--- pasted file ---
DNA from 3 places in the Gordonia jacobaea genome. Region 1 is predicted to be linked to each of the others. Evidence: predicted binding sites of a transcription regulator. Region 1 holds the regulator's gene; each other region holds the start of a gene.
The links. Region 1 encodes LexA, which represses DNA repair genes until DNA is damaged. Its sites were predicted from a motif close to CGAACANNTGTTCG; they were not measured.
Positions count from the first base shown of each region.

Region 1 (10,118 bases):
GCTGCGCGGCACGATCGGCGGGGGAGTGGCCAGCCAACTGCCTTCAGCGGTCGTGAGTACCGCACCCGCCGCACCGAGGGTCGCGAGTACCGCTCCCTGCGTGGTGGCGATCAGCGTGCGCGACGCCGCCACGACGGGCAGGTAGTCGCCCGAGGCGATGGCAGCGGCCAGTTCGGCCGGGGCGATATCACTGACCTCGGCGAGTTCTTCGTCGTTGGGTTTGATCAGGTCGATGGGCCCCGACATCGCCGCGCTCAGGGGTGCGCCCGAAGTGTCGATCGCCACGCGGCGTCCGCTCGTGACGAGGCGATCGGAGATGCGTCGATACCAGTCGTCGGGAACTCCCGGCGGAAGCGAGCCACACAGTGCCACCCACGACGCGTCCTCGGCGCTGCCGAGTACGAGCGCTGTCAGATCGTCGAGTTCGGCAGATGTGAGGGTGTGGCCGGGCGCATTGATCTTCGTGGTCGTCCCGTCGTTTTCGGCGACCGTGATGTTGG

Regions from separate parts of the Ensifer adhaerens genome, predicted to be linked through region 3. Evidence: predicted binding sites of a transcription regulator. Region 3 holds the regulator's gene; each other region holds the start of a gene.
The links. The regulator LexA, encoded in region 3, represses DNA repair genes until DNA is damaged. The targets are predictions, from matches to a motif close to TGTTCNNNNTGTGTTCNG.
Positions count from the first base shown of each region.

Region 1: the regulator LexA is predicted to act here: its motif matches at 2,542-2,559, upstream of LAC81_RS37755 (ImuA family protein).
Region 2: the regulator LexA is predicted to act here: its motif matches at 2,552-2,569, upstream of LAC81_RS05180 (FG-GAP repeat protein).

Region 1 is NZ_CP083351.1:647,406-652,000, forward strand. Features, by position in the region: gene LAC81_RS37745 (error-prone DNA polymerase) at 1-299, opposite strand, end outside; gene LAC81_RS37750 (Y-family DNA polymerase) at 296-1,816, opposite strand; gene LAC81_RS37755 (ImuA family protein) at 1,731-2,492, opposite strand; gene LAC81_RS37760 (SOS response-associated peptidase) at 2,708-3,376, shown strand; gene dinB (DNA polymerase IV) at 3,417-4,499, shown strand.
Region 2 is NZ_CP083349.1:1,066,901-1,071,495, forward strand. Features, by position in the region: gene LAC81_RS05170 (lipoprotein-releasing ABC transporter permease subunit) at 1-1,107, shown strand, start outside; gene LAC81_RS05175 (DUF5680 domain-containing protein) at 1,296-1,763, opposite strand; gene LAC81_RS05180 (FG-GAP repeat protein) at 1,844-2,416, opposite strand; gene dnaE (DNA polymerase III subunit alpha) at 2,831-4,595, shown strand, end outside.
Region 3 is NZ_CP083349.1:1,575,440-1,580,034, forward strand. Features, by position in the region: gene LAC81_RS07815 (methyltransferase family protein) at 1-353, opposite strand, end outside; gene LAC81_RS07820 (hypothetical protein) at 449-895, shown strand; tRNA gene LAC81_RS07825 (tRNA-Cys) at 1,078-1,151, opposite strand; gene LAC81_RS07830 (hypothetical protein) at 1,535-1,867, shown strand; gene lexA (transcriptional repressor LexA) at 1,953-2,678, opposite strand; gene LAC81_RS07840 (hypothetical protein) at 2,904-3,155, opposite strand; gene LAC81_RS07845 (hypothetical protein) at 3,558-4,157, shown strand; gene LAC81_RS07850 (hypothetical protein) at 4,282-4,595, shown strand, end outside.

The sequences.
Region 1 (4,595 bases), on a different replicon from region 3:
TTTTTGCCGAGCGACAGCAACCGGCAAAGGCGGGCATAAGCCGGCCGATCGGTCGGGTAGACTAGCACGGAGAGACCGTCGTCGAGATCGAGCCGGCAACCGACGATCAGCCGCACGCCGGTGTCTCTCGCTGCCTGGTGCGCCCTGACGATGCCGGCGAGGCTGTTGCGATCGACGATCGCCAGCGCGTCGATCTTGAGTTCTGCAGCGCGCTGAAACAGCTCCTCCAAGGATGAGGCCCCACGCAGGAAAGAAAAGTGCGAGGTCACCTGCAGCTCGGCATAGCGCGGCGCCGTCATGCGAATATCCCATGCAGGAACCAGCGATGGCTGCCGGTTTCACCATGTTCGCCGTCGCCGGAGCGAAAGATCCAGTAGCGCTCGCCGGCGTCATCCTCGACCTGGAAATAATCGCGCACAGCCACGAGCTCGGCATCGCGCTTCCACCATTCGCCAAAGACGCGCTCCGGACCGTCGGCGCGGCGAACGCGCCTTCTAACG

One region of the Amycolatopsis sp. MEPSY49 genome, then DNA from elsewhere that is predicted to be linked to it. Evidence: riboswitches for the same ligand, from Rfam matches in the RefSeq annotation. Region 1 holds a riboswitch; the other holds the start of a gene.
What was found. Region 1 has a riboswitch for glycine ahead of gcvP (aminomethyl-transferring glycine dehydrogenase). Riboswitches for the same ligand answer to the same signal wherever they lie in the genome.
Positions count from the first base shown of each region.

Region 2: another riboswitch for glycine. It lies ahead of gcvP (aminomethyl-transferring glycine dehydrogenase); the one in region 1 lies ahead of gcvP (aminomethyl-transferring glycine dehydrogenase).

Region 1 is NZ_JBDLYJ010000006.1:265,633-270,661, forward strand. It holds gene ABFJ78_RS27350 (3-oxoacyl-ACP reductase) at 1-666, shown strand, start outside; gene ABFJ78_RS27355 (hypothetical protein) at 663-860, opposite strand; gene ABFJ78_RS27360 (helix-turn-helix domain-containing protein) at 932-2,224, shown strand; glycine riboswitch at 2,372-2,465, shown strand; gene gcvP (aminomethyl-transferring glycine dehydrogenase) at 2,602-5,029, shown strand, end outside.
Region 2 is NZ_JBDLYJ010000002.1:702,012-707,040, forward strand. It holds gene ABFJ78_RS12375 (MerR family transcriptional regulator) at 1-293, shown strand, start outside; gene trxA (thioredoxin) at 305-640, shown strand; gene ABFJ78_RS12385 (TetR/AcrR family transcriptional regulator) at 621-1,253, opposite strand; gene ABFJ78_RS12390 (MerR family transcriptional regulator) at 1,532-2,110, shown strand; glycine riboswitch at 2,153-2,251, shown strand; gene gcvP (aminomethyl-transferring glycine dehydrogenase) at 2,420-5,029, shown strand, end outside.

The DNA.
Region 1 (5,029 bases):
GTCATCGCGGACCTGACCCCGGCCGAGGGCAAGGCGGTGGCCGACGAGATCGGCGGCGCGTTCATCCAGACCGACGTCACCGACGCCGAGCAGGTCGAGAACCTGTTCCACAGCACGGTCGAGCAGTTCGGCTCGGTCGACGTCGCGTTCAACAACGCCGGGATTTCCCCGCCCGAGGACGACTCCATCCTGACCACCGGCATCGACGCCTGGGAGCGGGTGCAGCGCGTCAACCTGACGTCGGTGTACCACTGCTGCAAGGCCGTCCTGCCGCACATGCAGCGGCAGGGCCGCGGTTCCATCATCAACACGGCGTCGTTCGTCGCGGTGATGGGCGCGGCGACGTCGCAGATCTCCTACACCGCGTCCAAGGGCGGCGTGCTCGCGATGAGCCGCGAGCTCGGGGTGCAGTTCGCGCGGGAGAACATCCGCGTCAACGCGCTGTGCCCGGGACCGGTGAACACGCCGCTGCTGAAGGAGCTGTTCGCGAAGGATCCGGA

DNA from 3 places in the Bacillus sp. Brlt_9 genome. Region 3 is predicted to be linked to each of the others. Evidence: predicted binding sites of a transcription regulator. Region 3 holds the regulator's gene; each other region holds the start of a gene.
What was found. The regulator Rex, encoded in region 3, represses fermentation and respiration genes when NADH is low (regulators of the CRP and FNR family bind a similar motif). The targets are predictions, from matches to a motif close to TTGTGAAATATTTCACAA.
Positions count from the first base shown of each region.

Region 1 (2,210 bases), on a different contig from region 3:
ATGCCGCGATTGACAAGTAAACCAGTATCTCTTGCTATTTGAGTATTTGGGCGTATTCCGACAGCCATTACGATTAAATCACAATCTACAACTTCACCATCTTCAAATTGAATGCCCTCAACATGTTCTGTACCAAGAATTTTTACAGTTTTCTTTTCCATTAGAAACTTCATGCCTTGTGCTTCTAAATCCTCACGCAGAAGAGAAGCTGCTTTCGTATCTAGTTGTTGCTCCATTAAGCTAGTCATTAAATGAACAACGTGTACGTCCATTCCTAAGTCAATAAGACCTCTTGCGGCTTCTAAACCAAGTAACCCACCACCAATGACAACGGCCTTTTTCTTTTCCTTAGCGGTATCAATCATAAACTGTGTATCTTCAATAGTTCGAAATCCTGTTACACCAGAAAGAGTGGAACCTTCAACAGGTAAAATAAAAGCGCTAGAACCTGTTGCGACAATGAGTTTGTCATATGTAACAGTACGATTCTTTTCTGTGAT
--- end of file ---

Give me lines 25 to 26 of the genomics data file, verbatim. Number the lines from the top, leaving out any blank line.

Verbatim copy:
GTCATCGCGGACCTGACCCCGGCCGAGGGCAAGGCGGTGGCCGACGAGATCGGCGGCGCGTTCATCCAGACCGACGTCACCGACGCCGAGCAGGTCGAGAACCTGTTCCACAGCACGGTCGAGCAGTTCGGCTCGGTCGACGTCGCGTTCAACAACGCCGGGATTTCCCCGCCCGAGGACGACTCCATCCTGACCACCGGCATCGACGCCTGGGAGCGGGTGCAGCGCGTCAACCTGACGTCGGTGTACCACTGCTGCAAGGCCGTCCTGCCGCACATGCAGCGGCAGGGCCGCGGTTCCATCATCAACACGGCGTCGTTCGTCGCGGTGATGGGCGCGGCGACGTCGCAGATCTCCTACACCGCGTCCAAGGGCGGCGTGCTCGCGATGAGCCGCGAGCTCGGGGTGCAGTTCGCGCGGGAGAACATCCGCGTCAACGCGCTGTGCCCGGGACCGGTGAACACGCCGCTGCTGAAGGAGCTGTTCGCGAAGGATCCGGA

DNA from 3 places in the Bacillus sp. Brlt_9 genome. Region 3 is predicted to be linked to each of the others. Evidence: predicted binding sites of a transcription regulator. Region 3 holds the regulator's gene; each other region holds the start of a gene.